The Problem with Work: Feminism, Marxism, Antiwork Politics, and Postwork ImaginariesKathi WeeksDuke University PressIn The Problem with Work, Kathi Weeks boldly challenges the presupposition that work, or waged labor, is inherently a social and political good. While progressive political movements, including the Marxist and feminist movements, have fought for equal pay, better work conditions, and the recognition of unpaid work as a valued form of labor, even they have tended to accept work as a naturalized or inevitable activity. Weeks argues that in taking work as a given, we have “depoliticized” it, or removed it from the realm of political critique. Employment is now largely privatized, and work-based activism in the United States has atrophied. We have accepted waged work as the primary mechanism for income distribution, as an ethical obligation, and as a means of defining ourselves and others as social and political subjects. Taking up Marxist and feminist critiques, Weeks proposes a postwork society that would allow people to be productive and creative rather than relentlessly bound to the employment relation. Work, she contends, is a legitimate, even crucial, subject for political theory.About The Author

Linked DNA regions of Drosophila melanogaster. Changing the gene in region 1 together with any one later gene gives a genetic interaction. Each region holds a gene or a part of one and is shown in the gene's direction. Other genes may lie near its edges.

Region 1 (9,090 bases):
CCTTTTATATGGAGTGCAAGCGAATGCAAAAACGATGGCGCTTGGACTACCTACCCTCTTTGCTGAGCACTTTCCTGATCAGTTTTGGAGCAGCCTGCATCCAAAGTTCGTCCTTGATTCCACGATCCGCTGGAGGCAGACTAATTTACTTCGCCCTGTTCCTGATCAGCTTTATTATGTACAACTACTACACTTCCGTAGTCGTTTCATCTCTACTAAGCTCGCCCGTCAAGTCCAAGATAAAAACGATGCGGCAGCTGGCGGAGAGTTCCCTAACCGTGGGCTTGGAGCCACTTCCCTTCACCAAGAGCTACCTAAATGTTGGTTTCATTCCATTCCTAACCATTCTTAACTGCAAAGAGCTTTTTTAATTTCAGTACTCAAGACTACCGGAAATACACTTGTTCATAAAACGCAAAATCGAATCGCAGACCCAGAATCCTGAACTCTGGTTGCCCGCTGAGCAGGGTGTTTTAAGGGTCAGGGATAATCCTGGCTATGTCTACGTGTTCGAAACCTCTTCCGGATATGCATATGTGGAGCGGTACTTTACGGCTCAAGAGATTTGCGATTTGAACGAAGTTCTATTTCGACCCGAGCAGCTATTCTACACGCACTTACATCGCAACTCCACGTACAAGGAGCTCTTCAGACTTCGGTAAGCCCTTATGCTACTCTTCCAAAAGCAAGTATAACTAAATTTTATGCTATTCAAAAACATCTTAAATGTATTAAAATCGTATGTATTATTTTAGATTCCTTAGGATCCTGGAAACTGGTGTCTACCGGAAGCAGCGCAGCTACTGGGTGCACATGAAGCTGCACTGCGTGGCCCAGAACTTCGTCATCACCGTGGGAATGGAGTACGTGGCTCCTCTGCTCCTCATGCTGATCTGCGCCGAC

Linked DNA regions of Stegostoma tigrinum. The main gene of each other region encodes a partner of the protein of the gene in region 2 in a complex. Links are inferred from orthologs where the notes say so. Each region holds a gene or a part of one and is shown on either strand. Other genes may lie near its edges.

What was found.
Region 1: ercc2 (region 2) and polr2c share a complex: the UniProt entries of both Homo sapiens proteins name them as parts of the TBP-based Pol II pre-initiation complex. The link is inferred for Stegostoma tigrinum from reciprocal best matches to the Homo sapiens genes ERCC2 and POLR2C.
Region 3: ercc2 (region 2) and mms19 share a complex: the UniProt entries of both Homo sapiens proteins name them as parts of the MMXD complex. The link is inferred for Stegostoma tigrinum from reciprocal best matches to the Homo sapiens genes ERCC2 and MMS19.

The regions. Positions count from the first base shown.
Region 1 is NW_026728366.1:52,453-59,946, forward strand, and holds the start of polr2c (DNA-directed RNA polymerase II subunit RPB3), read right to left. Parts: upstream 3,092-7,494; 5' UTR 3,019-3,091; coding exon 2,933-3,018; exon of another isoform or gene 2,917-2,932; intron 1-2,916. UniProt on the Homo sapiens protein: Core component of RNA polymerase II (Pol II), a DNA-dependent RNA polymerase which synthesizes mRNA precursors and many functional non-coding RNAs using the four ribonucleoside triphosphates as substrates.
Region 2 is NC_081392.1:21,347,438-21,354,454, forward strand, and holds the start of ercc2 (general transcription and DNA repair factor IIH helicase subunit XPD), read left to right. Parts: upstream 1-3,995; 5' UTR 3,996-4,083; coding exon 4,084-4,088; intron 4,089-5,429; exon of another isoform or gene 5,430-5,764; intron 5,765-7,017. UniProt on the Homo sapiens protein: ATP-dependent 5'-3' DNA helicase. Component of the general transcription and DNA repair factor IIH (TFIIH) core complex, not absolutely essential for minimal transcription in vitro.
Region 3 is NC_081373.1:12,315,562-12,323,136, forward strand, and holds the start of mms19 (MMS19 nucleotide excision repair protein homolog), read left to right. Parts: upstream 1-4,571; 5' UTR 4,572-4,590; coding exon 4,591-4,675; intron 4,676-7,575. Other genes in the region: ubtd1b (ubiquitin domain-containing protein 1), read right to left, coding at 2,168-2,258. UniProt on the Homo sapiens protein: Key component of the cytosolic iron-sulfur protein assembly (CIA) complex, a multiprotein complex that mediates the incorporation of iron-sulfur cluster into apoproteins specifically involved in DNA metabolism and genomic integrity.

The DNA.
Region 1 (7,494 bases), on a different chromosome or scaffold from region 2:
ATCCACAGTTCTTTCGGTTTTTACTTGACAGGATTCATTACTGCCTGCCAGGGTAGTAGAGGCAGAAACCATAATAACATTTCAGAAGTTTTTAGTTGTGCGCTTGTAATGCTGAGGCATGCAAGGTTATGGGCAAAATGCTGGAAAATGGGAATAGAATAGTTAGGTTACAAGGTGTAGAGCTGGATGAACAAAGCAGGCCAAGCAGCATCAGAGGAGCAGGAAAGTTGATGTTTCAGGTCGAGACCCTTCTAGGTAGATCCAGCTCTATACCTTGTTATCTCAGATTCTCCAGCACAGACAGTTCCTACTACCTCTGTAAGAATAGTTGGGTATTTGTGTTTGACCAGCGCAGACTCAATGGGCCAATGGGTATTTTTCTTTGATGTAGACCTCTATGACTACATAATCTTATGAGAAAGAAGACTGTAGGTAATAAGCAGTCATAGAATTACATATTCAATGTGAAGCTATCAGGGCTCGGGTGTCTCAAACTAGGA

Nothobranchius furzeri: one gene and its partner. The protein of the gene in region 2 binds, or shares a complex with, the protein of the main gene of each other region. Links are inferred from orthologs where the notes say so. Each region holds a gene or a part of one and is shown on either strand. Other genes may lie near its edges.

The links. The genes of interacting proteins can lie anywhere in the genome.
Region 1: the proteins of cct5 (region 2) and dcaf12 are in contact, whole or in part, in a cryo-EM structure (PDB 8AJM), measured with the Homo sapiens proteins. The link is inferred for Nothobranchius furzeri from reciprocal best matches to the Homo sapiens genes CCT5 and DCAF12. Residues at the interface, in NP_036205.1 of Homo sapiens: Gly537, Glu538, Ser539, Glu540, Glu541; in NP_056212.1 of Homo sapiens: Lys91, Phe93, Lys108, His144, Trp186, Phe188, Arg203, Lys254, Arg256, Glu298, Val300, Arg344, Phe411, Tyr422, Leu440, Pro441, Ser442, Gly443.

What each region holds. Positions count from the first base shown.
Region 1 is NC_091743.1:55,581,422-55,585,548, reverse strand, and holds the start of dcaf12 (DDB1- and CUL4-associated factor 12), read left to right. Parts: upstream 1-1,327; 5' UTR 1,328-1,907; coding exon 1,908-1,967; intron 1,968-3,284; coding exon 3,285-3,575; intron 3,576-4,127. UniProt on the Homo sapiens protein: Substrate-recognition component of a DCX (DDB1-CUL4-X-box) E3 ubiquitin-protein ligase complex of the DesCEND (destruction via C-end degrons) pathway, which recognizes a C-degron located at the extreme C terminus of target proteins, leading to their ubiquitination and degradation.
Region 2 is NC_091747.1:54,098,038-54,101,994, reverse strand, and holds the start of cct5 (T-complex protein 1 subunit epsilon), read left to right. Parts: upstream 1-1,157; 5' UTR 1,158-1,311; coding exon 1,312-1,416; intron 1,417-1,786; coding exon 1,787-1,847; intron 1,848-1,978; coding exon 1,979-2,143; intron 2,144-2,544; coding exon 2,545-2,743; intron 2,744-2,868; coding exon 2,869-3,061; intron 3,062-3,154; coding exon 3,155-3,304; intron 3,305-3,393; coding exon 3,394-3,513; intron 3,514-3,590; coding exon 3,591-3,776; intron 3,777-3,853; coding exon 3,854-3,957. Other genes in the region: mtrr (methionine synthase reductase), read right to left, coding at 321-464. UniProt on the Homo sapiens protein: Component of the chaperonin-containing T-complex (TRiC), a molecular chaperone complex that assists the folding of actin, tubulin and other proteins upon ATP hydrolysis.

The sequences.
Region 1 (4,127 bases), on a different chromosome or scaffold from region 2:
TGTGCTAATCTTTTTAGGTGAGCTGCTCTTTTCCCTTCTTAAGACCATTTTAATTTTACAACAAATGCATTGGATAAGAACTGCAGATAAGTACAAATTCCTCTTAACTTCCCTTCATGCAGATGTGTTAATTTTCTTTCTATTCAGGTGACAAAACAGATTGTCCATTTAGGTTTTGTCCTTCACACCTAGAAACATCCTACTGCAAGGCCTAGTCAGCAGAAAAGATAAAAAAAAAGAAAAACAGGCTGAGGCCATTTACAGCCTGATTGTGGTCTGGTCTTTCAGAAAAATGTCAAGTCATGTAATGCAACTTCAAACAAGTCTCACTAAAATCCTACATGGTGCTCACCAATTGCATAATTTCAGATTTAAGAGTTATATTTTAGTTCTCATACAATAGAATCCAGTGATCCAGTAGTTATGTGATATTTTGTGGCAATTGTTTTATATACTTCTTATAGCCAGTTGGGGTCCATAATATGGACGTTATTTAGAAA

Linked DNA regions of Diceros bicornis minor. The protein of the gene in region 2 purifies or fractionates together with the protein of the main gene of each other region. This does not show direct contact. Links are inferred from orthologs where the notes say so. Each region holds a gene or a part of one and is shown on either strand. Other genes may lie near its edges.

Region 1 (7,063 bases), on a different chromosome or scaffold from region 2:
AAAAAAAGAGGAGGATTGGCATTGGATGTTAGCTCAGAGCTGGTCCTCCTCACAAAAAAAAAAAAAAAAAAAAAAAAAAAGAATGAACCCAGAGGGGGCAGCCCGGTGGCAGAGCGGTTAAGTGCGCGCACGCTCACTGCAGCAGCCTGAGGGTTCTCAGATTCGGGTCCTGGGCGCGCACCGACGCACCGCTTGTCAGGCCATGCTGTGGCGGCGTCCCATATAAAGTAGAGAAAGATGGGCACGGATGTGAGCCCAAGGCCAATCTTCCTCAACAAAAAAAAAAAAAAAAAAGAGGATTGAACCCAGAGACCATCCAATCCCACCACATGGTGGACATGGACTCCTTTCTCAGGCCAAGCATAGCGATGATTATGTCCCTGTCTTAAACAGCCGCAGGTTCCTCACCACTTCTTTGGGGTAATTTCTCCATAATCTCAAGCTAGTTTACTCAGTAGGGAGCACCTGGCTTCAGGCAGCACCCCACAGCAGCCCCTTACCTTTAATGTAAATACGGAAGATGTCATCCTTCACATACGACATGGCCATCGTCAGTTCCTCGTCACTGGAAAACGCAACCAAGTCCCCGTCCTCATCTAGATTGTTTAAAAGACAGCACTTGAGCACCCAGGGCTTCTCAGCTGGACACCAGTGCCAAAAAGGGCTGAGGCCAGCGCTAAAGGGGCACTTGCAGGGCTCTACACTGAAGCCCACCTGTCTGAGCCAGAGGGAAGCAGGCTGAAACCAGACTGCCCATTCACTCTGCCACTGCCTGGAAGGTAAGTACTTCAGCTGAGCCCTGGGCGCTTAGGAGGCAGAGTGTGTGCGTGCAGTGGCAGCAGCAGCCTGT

Kathi Weeks is Associate Professor of Women’s Studies at Duke University. She is the author of Constituting Feminist Subjects and a co-editor of The Jameson Reader.
Memoir of a Debulked Woman: Enduring Ovarian CancerSusan GubarW. W. Norton & Company
In this moving memoir, a renowned feminist scholar explores the physical and psychological ordeal of living with ovarian cancer.